By Rose J. Myers on July 21 2018 14:16:51
Who would be reading this paper, should it be published? Although you want to write for your professor or other superior, it is important that the tone and focus of your paper reflect the audience who will be reading it. If you’re writing for academic peers, then the information you include should reflect the information you already know; you don’t need to explain basic ideas or theories. On the other hand, if you are writing for an audience who doesn’t know much about your subject, it will be important to include explanations and examples of more fundamental ideas and theories related to your research.
When studying at higher levels of school and throughout college, you will likely be asked to prepare research papers. A research paper can be used for exploring and identifying scientific, technical and social issues. If it is your first time writing a research paper, it may seem daunting, but with good organization and focus of mind, you can make the process easier on yourself. Writing a research paper involves four main stages: choosing a topic, researching your topic, making an outline, and doing the actual writing. The paper would not write itself, but by planning and preparing well, the writing practically falls into place. Also, try to avoid plagiarism.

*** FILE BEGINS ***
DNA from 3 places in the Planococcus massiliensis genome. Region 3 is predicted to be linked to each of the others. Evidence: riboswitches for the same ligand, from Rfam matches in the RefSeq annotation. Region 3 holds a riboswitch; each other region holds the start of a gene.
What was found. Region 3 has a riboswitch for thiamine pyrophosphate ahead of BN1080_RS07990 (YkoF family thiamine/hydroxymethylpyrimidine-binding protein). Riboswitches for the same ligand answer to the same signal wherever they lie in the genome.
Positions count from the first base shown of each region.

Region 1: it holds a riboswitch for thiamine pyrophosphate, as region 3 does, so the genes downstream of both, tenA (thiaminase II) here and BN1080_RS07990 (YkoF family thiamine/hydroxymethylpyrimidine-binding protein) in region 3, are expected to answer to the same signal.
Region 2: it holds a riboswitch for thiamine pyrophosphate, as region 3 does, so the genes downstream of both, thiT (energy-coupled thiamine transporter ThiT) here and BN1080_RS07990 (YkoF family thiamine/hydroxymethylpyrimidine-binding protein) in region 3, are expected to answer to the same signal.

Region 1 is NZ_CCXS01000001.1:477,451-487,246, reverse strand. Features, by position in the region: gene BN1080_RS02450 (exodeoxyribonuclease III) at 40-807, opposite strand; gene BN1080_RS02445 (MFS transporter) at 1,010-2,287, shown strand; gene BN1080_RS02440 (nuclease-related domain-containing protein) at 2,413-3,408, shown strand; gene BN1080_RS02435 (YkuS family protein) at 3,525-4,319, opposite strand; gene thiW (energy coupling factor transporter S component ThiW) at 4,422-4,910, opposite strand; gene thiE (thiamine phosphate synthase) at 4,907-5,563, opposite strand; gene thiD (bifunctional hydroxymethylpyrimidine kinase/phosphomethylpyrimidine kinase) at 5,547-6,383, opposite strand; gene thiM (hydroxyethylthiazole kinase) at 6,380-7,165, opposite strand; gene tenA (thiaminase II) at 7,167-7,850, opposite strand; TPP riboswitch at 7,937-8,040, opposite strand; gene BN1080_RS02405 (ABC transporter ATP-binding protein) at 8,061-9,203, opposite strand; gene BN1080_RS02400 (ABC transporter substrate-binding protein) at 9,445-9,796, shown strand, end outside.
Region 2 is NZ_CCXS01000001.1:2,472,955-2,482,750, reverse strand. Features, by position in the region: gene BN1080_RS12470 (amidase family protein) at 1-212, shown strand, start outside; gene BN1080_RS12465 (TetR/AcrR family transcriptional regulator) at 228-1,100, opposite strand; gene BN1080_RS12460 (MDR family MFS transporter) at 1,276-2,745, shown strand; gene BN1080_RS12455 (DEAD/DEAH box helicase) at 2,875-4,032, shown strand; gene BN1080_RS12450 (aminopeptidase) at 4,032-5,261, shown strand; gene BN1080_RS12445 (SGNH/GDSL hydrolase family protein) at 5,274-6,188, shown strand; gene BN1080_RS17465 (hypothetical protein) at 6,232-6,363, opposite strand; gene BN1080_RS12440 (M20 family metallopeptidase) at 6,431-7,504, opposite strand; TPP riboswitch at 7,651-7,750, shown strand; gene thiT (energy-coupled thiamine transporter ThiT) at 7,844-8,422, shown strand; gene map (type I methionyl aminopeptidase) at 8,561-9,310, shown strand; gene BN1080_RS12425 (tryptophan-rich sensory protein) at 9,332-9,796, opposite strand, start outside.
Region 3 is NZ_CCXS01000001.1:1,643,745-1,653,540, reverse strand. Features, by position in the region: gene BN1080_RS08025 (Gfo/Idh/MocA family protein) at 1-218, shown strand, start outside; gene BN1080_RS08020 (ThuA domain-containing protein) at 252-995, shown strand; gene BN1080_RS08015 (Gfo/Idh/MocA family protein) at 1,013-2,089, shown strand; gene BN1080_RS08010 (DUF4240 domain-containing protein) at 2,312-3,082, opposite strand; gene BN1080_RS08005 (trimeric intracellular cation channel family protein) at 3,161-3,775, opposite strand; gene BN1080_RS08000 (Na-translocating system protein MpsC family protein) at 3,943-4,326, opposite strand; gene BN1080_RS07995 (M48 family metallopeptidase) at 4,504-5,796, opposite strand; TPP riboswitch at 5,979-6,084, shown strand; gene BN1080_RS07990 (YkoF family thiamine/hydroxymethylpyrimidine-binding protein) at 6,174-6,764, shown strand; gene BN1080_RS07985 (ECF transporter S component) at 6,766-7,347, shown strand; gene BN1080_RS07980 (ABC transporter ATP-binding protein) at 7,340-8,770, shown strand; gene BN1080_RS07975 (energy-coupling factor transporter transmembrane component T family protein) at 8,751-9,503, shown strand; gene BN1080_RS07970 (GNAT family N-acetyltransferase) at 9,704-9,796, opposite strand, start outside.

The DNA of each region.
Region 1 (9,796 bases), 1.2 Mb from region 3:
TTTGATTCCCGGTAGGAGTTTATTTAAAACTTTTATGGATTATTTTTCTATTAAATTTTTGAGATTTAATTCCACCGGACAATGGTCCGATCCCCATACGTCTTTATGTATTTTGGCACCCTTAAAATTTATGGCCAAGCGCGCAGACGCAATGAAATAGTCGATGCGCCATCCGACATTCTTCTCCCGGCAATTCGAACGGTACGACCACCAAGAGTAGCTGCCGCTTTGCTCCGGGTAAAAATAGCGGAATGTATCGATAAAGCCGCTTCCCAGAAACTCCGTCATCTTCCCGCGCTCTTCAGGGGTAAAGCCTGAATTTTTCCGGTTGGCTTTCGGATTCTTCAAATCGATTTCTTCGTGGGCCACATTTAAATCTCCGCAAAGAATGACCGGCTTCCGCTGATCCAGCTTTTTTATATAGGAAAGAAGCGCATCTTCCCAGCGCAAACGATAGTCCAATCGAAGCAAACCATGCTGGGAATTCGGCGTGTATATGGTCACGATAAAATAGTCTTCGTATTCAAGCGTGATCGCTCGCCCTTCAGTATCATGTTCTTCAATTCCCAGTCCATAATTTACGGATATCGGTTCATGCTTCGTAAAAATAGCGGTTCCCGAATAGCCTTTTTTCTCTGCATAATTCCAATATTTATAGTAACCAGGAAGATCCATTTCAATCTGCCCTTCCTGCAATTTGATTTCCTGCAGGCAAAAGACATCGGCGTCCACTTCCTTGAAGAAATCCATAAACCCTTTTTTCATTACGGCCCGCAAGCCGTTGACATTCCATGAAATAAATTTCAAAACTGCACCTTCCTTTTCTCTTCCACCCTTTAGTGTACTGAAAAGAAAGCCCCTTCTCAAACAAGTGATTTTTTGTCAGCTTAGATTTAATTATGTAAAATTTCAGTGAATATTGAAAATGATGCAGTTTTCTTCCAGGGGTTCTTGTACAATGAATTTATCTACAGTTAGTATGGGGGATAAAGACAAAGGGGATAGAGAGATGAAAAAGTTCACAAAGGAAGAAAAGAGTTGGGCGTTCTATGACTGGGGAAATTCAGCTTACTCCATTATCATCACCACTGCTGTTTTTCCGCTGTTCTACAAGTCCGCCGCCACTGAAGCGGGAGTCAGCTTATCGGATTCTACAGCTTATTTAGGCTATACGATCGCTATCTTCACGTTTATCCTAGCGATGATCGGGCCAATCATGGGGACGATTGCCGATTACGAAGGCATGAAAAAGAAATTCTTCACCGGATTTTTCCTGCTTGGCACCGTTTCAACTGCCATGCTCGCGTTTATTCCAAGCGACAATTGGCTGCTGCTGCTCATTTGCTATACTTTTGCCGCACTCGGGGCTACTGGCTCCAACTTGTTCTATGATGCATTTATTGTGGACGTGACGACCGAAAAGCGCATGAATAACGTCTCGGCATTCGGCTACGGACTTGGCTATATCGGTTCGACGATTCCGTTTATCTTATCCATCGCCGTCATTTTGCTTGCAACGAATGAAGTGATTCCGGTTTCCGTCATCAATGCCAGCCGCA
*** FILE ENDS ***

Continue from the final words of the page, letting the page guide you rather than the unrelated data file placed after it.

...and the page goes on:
Research paper introduction is where you present the background and context for the rest of your article. Craft a strong opening sentence that will engage the reader. Just because you’re writing an academic research paper doesn’t mean you have to be dry and boring. Explain the purpose of your paper and how you plan to approach the topic. (Is this a factual report? An analysis? A persuasive piece?) Describe how you’ve organized your approach to the topic. Conclude the introductory paragraph with your thesis statement.
The introduction is, in many respects, the conclusion written in reverse: start by generally introducing the larger topic, then orient the reader in the area you’ve focused on, and finally, supply the thesis statement. Avoid repeating exact phrases that you already used in the conclusion.